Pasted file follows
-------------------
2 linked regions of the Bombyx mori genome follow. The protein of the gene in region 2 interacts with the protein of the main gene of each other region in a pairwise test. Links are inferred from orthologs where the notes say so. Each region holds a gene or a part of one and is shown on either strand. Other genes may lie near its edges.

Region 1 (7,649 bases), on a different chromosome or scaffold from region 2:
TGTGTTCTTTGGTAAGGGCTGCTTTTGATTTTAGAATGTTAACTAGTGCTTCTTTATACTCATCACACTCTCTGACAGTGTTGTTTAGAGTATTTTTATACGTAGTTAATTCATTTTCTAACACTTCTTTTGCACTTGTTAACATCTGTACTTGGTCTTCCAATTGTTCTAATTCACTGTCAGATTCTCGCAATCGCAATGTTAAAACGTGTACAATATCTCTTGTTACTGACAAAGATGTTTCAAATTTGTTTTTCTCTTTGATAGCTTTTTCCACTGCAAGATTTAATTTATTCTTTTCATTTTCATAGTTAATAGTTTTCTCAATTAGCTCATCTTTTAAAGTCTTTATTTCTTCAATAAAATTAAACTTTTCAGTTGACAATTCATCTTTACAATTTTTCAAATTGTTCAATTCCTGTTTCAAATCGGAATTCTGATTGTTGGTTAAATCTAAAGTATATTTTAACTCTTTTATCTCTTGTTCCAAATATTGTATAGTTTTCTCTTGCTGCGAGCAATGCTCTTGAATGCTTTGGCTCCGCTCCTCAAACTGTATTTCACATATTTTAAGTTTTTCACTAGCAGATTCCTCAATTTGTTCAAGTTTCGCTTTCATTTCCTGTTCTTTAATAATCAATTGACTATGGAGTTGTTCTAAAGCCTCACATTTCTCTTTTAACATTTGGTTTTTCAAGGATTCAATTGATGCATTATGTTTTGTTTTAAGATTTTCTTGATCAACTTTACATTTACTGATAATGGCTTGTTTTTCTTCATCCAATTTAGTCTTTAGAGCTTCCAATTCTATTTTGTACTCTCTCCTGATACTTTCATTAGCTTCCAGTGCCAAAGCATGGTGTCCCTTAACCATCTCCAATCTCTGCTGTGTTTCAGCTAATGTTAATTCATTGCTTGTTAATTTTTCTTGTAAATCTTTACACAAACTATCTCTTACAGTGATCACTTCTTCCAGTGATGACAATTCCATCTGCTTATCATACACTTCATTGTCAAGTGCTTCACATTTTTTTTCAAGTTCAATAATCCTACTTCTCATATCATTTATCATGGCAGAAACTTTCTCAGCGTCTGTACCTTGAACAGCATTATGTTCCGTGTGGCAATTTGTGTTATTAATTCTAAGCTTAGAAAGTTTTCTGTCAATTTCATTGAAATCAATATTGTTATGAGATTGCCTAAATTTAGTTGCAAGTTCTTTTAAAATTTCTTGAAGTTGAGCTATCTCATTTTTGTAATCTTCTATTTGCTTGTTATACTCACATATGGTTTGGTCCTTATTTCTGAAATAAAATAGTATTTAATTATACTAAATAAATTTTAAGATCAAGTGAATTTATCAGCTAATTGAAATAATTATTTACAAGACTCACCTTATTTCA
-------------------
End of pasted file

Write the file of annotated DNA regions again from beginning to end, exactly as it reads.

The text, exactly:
2 linked regions of the Bombyx mori genome follow. The protein of the gene in region 2 interacts with the protein of the main gene of each other region in a pairwise test. Links are inferred from orthologs where the notes say so. Each region holds a gene or a part of one and is shown on either strand. Other genes may lie near its edges.

Region 1 (7,649 bases), on a different chromosome or scaffold from region 2:
TGTGTTCTTTGGTAAGGGCTGCTTTTGATTTTAGAATGTTAACTAGTGCTTCTTTATACTCATCACACTCTCTGACAGTGTTGTTTAGAGTATTTTTATACGTAGTTAATTCATTTTCTAACACTTCTTTTGCACTTGTTAACATCTGTACTTGGTCTTCCAATTGTTCTAATTCACTGTCAGATTCTCGCAATCGCAATGTTAAAACGTGTACAATATCTCTTGTTACTGACAAAGATGTTTCAAATTTGTTTTTCTCTTTGATAGCTTTTTCCACTGCAAGATTTAATTTATTCTTTTCATTTTCATAGTTAATAGTTTTCTCAATTAGCTCATCTTTTAAAGTCTTTATTTCTTCAATAAAATTAAACTTTTCAGTTGACAATTCATCTTTACAATTTTTCAAATTGTTCAATTCCTGTTTCAAATCGGAATTCTGATTGTTGGTTAAATCTAAAGTATATTTTAACTCTTTTATCTCTTGTTCCAAATATTGTATAGTTTTCTCTTGCTGCGAGCAATGCTCTTGAATGCTTTGGCTCCGCTCCTCAAACTGTATTTCACATATTTTAAGTTTTTCACTAGCAGATTCCTCAATTTGTTCAAGTTTCGCTTTCATTTCCTGTTCTTTAATAATCAATTGACTATGGAGTTGTTCTAAAGCCTCACATTTCTCTTTTAACATTTGGTTTTTCAAGGATTCAATTGATGCATTATGTTTTGTTTTAAGATTTTCTTGATCAACTTTACATTTACTGATAATGGCTTGTTTTTCTTCATCCAATTTAGTCTTTAGAGCTTCCAATTCTATTTTGTACTCTCTCCTGATACTTTCATTAGCTTCCAGTGCCAAAGCATGGTGTCCCTTAACCATCTCCAATCTCTGCTGTGTTTCAGCTAATGTTAATTCATTGCTTGTTAATTTTTCTTGTAAATCTTTACACAAACTATCTCTTACAGTGATCACTTCTTCCAGTGATGACAATTCCATCTGCTTATCATACACTTCATTGTCAAGTGCTTCACATTTTTTTTCAAGTTCAATAATCCTACTTCTCATATCATTTATCATGGCAGAAACTTTCTCAGCGTCTGTACCTTGAACAGCATTATGTTCCGTGTGGCAATTTGTGTTATTAATTCTAAGCTTAGAAAGTTTTCTGTCAATTTCATTGAAATCAATATTGTTATGAGATTGCCTAAATTTAGTTGCAAGTTCTTTTAAAATTTCTTGAAGTTGAGCTATCTCATTTTTGTAATCTTCTATTTGCTTGTTATACTCACATATGGTTTGGTCCTTATTTCTGAAATAAAATAGTATTTAATTATACTAAATAAATTTTAAGATCAAGTGAATTTATCAGCTAATTGAAATAATTATTTACAAGACTCACCTTATTTCA